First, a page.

“Ken’s research is critical in two respects,” says Matt Myers, the president of the nonprofit Campaign for Tobacco-Free Kids. First, “it helped find which policies to focus on.” Second, “it provided qualitative and quantitative data to media and public officials on why” smoking harms public health.
Not everyone cheered him on. He still has a copy of a 1981 letter that the late Jesse Helms, then senator of North Carolina, a key tobacco state, sent to the Department of Health and Human Services, demanding that his research funding be cut off. (It wasn’t.)
The World Bank was more appreciative. In the early 2000s, when the World Health Organization was negotiating a global treaty to limit smoking,Warner was asked to comment on many of the presentations on behalf of the World Bank. Time and again, he presented data from the bank’s book on smoking, Curbing the Epidemic, which drew extensively on his research. It “became the bible of the negotiations,” he recalls. “It said what works in tobacco control.”
The resulting Framework Convention on Tobacco Control “was the most rapidly and widely signed global treaty on any subject in the history of the world,” Warner says. “And it’s working!” Before it was concluded, “total cigarette sales globally were rising steadily,” he says. “Now they are declining.”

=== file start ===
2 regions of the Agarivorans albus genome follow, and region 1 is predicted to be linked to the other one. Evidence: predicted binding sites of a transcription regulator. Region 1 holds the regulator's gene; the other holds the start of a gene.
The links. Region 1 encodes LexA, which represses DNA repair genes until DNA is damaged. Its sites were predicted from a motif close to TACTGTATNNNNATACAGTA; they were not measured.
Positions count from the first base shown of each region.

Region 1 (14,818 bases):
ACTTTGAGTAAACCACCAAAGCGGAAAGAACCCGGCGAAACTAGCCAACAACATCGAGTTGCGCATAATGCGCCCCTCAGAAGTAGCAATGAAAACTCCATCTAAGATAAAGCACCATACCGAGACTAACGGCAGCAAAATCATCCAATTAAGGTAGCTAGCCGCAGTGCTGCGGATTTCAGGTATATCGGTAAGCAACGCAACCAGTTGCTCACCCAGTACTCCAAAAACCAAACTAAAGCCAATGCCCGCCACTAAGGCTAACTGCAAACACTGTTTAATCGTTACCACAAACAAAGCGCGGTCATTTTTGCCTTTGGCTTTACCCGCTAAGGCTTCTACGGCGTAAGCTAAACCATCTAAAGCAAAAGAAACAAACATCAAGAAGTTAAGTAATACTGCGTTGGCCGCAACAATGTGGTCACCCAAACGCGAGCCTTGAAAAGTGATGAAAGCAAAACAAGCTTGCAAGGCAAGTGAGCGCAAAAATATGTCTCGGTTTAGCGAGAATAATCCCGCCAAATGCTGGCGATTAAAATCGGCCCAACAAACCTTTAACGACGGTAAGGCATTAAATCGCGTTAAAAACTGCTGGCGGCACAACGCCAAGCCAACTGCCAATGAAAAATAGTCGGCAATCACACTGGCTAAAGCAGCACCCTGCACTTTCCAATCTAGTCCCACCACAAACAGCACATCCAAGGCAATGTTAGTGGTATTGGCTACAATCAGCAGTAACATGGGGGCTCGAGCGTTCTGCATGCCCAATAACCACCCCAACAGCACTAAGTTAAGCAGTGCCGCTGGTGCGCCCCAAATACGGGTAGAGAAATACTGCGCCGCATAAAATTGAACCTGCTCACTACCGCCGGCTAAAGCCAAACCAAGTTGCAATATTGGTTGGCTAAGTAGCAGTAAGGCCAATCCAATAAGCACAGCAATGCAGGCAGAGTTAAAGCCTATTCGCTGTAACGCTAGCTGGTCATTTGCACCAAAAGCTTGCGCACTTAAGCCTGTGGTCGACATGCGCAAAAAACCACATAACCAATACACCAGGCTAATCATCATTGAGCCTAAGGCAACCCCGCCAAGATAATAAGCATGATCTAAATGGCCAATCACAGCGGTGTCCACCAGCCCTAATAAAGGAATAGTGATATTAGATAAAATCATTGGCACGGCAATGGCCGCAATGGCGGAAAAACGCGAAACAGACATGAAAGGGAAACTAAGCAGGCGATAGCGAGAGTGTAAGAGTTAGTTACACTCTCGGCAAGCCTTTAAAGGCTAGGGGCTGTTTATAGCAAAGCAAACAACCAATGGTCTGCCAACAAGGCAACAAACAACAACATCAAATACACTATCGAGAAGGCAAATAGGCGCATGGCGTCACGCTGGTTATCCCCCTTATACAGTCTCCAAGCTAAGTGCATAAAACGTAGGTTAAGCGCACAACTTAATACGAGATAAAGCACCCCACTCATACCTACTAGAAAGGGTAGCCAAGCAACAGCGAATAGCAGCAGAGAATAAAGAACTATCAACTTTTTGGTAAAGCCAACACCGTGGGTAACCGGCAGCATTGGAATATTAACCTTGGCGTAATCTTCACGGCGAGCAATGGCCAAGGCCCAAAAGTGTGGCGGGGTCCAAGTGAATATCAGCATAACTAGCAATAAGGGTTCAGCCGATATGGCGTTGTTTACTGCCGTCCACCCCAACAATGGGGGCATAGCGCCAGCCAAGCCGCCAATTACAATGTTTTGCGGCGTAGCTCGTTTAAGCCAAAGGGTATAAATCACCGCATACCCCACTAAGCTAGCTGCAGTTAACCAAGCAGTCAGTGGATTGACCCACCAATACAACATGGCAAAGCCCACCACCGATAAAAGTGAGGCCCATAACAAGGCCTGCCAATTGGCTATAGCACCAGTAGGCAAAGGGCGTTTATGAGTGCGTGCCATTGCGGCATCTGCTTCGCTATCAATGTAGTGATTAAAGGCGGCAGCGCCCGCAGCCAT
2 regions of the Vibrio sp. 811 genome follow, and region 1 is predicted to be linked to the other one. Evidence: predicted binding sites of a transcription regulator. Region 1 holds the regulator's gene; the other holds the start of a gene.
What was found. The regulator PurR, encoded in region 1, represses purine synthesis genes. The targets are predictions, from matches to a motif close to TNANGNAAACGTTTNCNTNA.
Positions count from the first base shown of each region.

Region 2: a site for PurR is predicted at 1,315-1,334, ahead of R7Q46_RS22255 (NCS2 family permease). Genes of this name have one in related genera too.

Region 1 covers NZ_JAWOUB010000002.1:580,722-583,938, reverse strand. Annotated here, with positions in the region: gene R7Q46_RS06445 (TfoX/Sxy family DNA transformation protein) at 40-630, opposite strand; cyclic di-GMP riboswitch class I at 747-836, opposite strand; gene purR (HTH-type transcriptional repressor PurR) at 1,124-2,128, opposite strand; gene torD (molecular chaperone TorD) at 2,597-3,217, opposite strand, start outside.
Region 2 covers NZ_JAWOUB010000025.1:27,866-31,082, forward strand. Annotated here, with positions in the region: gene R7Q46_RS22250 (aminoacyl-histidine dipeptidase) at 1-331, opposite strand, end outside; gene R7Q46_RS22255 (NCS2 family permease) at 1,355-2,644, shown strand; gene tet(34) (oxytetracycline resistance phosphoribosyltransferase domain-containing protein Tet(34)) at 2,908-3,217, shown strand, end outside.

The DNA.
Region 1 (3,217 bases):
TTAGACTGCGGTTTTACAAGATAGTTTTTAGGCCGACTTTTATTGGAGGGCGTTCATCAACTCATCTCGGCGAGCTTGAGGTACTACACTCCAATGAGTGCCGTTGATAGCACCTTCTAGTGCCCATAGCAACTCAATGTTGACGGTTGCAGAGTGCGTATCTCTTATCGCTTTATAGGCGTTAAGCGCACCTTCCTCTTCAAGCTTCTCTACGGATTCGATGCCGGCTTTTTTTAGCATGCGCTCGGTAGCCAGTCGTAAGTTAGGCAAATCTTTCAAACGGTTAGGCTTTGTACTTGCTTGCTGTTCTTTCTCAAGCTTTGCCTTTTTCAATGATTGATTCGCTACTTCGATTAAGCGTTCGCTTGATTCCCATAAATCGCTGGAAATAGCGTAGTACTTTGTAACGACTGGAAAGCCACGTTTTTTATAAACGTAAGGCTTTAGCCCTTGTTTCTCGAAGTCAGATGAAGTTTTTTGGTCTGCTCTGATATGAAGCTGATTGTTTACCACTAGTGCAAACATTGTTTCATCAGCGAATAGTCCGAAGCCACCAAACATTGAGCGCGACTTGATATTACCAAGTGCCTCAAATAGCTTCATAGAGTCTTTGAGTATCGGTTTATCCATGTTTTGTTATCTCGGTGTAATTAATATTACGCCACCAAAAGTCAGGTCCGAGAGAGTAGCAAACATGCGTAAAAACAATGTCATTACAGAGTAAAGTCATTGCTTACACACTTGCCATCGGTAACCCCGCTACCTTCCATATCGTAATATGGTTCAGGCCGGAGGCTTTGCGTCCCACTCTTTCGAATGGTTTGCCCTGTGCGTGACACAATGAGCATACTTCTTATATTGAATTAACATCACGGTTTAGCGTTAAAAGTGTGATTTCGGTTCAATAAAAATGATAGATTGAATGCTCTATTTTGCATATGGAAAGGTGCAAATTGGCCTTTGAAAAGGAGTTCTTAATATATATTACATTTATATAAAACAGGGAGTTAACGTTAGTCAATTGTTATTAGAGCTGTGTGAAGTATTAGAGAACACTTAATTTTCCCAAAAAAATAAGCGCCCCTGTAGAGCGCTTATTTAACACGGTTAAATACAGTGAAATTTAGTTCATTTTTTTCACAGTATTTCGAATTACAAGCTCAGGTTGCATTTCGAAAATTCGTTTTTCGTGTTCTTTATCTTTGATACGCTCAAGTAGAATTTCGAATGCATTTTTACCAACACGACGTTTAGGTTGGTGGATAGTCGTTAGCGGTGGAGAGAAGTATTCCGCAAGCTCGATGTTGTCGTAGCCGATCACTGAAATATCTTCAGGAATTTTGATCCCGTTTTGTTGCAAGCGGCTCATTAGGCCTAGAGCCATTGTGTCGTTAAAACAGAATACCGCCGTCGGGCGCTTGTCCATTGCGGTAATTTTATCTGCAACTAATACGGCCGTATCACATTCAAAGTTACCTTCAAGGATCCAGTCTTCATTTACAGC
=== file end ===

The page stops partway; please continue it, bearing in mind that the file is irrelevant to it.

When Warner arrived, SPH taught only grad students at Michigan. In 2009, he launched its first course for undergrads.
He enjoys teaching undergrads, who he considers the “proverbial tabula rasa, the blank slate. They’re very bright and eager to learn. But they’re searching for what to do with their lives, and that often makes a course like my Introduction to Public Health very relevant.”
His course proved so popular that more followed, and next year, for the first time, the school will offer an undergraduate major in public health. “If [Warner’s] course had not been so successful, we wouldn’t have the major,” says Gary Harper, who directs the program.
Warner is now winding down his coursework and research while on a retirement furlough, and will formally leave the faculty next spring. “Want to feel old?” he asks. After forty-five years on the job, he’s taught the grandchildren of some of his first students.
Warner and his wife, Pat, have two grown children and three grandchildren of their own. They met when she took one of his courses as a master’s student, started dating after she graduated, and married in 1977. As he fought the nicotine wars, she rose through the U-M administration, eventually heading Mott Children’s Hospital and Von Voigtlander Women’s Hospital.
Pat retired in 2012, and the couple recently moved to her hometown, Traverse City. How will he fill his time away from the tobacco battlefield? “My two recreational pleasures are golf and poker,” Warner says.
Though he stopped smoking after that 1974 game, Warner never stopped playing poker–he’s been part of the same game almost as long as he’s been on the faculty, and met many of his best Ann Arbor friends there.
In Traverse City, he says, “I play in very low-cost tournaments a couple times a week.” And “whenever I’m in Ann Arbor I try to schedule my stay to include a game.”